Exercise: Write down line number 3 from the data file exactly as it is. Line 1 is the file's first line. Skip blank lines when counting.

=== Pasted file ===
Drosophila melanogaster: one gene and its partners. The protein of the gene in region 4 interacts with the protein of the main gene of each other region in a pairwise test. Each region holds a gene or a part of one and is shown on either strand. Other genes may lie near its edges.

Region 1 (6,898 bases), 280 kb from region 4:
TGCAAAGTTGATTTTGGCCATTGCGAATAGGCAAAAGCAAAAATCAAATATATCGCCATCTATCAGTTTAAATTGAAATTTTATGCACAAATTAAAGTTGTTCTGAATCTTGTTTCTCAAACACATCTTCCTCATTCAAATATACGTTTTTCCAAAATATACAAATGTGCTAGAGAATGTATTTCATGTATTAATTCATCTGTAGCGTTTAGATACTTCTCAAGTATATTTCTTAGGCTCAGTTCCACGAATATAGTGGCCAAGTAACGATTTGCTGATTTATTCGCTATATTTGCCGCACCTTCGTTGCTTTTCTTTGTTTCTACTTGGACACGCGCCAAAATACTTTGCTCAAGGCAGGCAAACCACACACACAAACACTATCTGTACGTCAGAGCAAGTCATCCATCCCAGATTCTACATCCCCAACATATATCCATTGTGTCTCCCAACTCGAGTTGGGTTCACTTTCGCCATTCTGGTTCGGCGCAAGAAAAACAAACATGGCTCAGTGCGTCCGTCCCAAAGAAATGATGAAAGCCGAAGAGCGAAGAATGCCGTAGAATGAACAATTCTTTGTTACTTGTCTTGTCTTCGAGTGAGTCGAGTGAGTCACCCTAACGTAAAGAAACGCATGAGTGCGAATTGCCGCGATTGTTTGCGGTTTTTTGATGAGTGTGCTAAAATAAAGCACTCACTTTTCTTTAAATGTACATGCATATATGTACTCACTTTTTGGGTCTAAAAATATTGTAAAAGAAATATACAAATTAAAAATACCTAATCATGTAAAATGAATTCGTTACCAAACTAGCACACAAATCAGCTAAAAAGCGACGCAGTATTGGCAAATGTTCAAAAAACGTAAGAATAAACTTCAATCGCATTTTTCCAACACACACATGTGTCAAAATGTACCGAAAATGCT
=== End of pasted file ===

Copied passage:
TGCAAAGTTGATTTTGGCCATTGCGAATAGGCAAAAGCAAAAATCAAATATATCGCCATCTATCAGTTTAAATTGAAATTTTATGCACAAATTAAAGTTGTTCTGAATCTTGTTTCTCAAACACATCTTCCTCATTCAAATATACGTTTTTCCAAAATATACAAATGTGCTAGAGAATGTATTTCATGTATTAATTCATCTGTAGCGTTTAGATACTTCTCAAGTATATTTCTTAGGCTCAGTTCCACGAATATAGTGGCCAAGTAACGATTTGCTGATTTATTCGCTATATTTGCCGCACCTTCGTTGCTTTTCTTTGTTTCTACTTGGACACGCGCCAAAATACTTTGCTCAAGGCAGGCAAACCACACACACAAACACTATCTGTACGTCAGAGCAAGTCATCCATCCCAGATTCTACATCCCCAACATATATCCATTGTGTCTCCCAACTCGAGTTGGGTTCACTTTCGCCATTCTGGTTCGGCGCAAGAAAAACAAACATGGCTCAGTGCGTCCGTCCCAAAGAAATGATGAAAGCCGAAGAGCGAAGAATGCCGTAGAATGAACAATTCTTTGTTACTTGTCTTGTCTTCGAGTGAGTCGAGTGAGTCACCCTAACGTAAAGAAACGCATGAGTGCGAATTGCCGCGATTGTTTGCGGTTTTTTGATGAGTGTGCTAAAATAAAGCACTCACTTTTCTTTAAATGTACATGCATATATGTACTCACTTTTTGGGTCTAAAAATATTGTAAAAGAAATATACAAATTAAAAATACCTAATCATGTAAAATGAATTCGTTACCAAACTAGCACACAAATCAGCTAAAAAGCGACGCAGTATTGGCAAATGTTCAAAAAACGTAAGAATAAACTTCAATCGCATTTTTCCAACACACACATGTGTCAAAATGTACCGAAAATGCT